What we know about the Egyptair plane crash
Here is what we know so far about the EgyptAir plane crash
:: Flight MS804 set off from Paris to Cairo on Wednesday night, but vanished just under three-and-a-half hours after take-off from Charles de Gaulle Airport.
:: The flight, carrying 66 people, disappeared from radar 10 miles inside Egyptian air space at 2.45am Cairo time (12.45am GMT).
:: It crashed into the Mediterranean Sea about halfway between the Greek island of Crete and Egypt's coastline, or around 175 miles offshore.
:: There were 56 passengers on board, including a child and two babies, and 10 crew. The airline said the passengers included 30 Egyptians, 15 French, two Iraqis and one each from Britain, Sudan, Chad, Portugal, Algeria, Canada, Belgium, Kuwait and Saudi Arabia.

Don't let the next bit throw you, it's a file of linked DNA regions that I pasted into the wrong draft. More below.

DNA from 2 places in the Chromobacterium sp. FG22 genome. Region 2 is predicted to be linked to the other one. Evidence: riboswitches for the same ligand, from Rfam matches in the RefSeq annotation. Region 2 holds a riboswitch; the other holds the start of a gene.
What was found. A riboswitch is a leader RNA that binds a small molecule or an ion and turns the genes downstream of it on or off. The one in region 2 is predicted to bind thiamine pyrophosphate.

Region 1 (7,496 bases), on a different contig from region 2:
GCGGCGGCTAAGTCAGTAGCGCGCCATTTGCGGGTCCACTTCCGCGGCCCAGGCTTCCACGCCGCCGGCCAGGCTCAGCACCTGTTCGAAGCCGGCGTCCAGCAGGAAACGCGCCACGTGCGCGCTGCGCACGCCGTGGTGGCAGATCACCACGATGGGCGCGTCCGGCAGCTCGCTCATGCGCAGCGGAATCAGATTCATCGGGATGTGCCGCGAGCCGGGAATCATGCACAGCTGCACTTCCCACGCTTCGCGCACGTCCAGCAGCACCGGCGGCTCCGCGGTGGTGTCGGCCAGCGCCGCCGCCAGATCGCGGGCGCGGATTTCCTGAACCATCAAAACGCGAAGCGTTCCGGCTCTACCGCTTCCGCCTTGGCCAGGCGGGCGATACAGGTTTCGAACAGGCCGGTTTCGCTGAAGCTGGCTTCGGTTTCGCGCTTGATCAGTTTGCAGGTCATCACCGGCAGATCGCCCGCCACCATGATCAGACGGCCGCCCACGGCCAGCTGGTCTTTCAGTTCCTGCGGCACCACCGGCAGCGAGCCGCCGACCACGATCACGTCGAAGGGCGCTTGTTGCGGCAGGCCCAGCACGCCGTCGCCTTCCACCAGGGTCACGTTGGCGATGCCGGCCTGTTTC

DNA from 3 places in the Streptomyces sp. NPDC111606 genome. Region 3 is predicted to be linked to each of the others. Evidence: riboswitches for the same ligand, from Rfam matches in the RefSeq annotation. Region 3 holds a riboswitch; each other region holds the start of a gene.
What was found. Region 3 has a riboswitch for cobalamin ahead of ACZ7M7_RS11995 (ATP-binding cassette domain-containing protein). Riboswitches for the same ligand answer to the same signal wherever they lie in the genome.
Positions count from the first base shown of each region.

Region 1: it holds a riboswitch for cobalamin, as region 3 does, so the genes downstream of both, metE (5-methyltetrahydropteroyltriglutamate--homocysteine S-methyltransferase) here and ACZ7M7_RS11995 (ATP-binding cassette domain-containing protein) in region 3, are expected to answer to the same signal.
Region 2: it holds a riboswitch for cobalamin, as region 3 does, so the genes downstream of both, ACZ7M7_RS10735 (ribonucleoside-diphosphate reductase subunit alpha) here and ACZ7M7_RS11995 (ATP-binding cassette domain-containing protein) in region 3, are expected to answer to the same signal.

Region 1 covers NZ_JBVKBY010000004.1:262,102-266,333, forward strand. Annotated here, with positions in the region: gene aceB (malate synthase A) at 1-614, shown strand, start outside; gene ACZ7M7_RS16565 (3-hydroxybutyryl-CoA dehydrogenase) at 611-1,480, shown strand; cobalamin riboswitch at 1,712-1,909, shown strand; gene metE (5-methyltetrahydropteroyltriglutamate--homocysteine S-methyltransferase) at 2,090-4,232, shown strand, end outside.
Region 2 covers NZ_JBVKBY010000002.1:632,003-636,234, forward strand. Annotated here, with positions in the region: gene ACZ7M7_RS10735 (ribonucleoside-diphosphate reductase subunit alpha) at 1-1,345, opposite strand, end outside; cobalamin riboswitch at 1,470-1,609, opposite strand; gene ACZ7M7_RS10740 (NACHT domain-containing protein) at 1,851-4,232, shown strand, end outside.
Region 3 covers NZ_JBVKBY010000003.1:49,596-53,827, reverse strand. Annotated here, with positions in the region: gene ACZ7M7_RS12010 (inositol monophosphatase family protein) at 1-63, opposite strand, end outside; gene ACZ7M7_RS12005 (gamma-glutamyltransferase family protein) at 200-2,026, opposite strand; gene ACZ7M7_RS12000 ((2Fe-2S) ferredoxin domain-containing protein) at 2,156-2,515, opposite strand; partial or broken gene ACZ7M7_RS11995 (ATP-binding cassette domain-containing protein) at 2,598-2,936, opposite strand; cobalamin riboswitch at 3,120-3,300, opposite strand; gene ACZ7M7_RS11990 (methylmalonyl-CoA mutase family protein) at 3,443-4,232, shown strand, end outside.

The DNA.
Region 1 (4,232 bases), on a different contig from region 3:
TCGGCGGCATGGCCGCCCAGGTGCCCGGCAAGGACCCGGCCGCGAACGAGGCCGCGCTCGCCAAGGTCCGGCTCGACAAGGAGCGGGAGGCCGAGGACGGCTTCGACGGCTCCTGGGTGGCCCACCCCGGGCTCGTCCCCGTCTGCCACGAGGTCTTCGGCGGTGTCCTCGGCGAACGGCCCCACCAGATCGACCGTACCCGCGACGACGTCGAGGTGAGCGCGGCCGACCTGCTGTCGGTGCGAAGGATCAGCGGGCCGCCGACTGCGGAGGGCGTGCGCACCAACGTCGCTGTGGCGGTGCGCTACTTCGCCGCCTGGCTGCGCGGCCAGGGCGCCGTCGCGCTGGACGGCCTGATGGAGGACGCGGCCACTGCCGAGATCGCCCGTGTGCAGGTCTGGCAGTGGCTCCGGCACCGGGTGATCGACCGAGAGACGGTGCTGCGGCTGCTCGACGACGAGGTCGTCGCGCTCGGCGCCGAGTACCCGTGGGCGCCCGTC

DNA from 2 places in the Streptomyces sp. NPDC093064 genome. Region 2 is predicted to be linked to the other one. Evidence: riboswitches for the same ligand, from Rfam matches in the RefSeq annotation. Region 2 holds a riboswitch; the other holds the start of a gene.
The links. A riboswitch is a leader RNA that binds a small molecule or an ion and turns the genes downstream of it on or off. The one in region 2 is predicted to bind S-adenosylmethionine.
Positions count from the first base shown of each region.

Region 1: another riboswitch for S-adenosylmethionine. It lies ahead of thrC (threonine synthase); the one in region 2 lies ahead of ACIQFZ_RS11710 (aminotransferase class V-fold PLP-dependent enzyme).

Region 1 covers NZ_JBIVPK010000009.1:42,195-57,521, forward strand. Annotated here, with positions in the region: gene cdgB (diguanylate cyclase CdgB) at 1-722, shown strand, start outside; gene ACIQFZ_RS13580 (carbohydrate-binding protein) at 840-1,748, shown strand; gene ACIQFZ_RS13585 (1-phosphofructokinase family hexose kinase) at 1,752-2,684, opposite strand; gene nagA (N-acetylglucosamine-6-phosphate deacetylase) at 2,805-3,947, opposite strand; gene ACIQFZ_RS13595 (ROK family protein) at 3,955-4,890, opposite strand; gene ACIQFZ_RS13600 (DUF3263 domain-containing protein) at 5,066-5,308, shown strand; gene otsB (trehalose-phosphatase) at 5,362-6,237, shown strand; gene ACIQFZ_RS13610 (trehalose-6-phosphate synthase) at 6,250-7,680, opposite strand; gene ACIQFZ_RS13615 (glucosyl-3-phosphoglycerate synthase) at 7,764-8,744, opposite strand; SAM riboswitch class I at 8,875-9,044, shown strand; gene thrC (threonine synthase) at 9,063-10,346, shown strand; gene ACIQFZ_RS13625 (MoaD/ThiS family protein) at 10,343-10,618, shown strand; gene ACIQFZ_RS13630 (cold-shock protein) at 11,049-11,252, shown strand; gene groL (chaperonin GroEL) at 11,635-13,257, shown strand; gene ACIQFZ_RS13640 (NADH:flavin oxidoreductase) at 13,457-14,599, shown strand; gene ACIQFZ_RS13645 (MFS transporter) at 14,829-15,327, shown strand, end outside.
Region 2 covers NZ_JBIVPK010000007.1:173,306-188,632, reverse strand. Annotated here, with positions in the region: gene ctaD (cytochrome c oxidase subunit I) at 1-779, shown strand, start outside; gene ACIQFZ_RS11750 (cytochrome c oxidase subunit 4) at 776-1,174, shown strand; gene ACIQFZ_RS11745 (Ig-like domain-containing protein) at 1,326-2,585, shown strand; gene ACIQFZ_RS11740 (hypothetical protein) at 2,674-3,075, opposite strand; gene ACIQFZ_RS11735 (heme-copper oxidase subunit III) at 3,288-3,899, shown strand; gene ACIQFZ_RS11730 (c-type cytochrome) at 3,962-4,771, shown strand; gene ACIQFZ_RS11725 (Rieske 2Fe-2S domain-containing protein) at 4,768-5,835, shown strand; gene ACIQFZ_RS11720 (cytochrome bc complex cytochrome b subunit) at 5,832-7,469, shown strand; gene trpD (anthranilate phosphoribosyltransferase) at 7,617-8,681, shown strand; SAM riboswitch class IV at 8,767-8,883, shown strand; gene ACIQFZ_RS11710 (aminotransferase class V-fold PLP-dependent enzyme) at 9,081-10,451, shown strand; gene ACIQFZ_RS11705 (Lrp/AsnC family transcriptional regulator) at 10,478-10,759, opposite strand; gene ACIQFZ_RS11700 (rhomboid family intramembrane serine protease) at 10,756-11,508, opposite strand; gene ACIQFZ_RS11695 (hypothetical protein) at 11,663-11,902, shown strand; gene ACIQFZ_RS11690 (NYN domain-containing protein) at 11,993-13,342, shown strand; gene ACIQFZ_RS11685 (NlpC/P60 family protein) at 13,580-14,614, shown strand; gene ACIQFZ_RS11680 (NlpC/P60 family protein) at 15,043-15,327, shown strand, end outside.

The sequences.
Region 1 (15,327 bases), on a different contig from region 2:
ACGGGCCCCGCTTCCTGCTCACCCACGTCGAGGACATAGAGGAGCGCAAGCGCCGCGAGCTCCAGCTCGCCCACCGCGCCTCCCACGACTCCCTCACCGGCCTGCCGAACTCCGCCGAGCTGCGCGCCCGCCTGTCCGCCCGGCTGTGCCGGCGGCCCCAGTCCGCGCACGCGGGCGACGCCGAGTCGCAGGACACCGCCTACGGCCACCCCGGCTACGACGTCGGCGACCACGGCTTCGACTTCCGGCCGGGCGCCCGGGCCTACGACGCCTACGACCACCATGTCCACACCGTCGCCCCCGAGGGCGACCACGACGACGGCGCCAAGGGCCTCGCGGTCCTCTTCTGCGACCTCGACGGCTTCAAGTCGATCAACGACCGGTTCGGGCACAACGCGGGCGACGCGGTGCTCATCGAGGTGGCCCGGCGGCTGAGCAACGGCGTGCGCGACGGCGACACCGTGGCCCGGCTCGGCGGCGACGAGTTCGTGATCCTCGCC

:: The Briton on board has been named as father-of-two Richard Osman, originally from Carmarthen, Wales. His young brother Alastair described him as a kind and loving person and said Mr Osman had just become a father to a second daughter less than a month ago.
:: The Airbus A320 was built in 2003 and was flying at 37,000ft, the airline said.
:: The cause of the crash is unknown but officials have indicated it may have been a terror attack. Egyptian civil aviation minister Sherif Fathi said the possibility it was a terror attack "is higher than the possibility of having a technical failure", while Alexander Bortnikov, chief of Russia's top domestic security agency, said: "In all likelihood it was a terror attack."
:: Wreckage found near the Greek island of Karpathos on Thursday was initially thought to be part of the plane but EgyptAir's vice chairman Ahmed Adel later told CNN that the items were not from flight MS804.
:: British military units - including the the Royal Fleet Auxiliary landing ship Lyme Bay and an RAF C130 Hercules aircraft - joined the search operation assisting the Greek, Egyptian and French authorities.